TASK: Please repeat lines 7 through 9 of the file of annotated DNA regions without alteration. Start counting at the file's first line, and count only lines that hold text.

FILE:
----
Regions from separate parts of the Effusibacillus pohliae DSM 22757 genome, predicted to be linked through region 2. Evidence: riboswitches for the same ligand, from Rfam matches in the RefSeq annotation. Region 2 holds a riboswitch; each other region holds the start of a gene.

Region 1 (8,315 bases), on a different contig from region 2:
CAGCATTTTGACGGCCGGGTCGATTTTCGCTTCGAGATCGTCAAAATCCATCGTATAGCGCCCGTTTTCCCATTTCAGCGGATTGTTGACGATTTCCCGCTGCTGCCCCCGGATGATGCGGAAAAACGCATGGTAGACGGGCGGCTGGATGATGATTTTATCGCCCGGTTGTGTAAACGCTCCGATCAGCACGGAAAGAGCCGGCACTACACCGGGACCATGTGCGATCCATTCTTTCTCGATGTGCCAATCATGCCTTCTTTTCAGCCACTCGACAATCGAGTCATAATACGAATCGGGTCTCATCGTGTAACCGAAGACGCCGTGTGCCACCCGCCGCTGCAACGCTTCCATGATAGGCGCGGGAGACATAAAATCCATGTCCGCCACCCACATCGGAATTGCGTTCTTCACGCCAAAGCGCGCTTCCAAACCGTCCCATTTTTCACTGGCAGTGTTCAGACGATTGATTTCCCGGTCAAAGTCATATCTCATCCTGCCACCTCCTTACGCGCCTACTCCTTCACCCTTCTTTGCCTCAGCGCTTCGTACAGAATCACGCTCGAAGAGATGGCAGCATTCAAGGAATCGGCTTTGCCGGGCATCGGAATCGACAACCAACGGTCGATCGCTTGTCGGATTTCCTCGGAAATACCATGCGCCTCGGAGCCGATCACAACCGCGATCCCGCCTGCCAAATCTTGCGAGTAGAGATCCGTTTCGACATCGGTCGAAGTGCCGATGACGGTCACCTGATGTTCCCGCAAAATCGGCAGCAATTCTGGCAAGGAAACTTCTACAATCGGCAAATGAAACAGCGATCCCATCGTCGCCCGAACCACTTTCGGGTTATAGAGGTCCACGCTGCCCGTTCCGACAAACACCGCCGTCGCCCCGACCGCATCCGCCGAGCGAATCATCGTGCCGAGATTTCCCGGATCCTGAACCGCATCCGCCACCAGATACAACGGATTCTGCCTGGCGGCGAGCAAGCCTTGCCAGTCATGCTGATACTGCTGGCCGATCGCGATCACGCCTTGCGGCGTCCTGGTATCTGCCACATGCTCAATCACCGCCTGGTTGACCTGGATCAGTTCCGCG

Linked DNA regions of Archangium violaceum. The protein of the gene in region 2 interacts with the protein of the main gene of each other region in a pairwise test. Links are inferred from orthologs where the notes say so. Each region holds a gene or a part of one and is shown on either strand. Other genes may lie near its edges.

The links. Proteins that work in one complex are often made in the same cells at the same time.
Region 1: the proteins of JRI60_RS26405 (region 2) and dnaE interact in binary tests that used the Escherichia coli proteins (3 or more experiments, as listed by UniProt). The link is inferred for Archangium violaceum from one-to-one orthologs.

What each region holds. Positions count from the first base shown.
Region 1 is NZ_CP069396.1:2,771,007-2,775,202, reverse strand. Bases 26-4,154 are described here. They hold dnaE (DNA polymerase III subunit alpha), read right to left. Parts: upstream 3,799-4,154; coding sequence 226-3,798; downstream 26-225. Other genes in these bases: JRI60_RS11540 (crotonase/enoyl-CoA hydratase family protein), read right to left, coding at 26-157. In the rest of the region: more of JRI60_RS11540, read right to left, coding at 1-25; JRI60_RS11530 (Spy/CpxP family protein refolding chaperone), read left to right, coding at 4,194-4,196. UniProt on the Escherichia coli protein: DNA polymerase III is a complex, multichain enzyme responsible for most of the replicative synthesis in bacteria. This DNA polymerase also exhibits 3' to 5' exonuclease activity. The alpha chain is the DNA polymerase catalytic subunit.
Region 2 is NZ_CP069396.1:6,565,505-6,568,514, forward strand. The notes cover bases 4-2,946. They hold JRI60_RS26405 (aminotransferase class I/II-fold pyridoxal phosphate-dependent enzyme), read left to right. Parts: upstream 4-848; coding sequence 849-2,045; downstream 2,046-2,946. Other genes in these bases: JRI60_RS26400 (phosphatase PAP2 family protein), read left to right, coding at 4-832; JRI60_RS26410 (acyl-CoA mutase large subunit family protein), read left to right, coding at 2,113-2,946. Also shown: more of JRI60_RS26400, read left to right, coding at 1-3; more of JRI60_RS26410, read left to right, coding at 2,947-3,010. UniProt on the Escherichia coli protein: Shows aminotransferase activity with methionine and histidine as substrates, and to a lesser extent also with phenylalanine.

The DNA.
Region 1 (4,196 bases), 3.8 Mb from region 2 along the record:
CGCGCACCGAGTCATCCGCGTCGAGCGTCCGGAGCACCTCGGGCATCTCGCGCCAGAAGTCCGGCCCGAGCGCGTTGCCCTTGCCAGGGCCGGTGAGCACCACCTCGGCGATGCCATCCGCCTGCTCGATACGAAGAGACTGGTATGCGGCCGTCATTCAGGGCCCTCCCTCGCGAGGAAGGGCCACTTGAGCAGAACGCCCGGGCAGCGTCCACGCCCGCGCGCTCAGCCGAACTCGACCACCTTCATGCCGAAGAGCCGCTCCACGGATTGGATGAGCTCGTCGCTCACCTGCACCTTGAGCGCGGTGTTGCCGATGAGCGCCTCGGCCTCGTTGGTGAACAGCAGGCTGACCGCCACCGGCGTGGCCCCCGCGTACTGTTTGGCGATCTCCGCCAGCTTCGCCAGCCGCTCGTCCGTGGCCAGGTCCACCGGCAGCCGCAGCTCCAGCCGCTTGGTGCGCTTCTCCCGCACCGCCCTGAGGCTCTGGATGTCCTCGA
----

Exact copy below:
What each region holds. Positions count from the first base shown.
Region 1 is NZ_CP069396.1:2,771,007-2,775,202, reverse strand. Bases 26-4,154 are described here. They hold dnaE (DNA polymerase III subunit alpha), read right to left. Parts: upstream 3,799-4,154; coding sequence 226-3,798; downstream 26-225. Other genes in these bases: JRI60_RS11540 (crotonase/enoyl-CoA hydratase family protein), read right to left, coding at 26-157. In the rest of the region: more of JRI60_RS11540, read right to left, coding at 1-25; JRI60_RS11530 (Spy/CpxP family protein refolding chaperone), read left to right, coding at 4,194-4,196. UniProt on the Escherichia coli protein: DNA polymerase III is a complex, multichain enzyme responsible for most of the replicative synthesis in bacteria. This DNA polymerase also exhibits 3' to 5' exonuclease activity. The alpha chain is the DNA polymerase catalytic subunit.
Region 2 is NZ_CP069396.1:6,565,505-6,568,514, forward strand. The notes cover bases 4-2,946. They hold JRI60_RS26405 (aminotransferase class I/II-fold pyridoxal phosphate-dependent enzyme), read left to right. Parts: upstream 4-848; coding sequence 849-2,045; downstream 2,046-2,946. Other genes in these bases: JRI60_RS26400 (phosphatase PAP2 family protein), read left to right, coding at 4-832; JRI60_RS26410 (acyl-CoA mutase large subunit family protein), read left to right, coding at 2,113-2,946. Also shown: more of JRI60_RS26400, read left to right, coding at 1-3; more of JRI60_RS26410, read left to right, coding at 2,947-3,010. UniProt on the Escherichia coli protein: Shows aminotransferase activity with methionine and histidine as substrates, and to a lesser extent also with phenylalanine.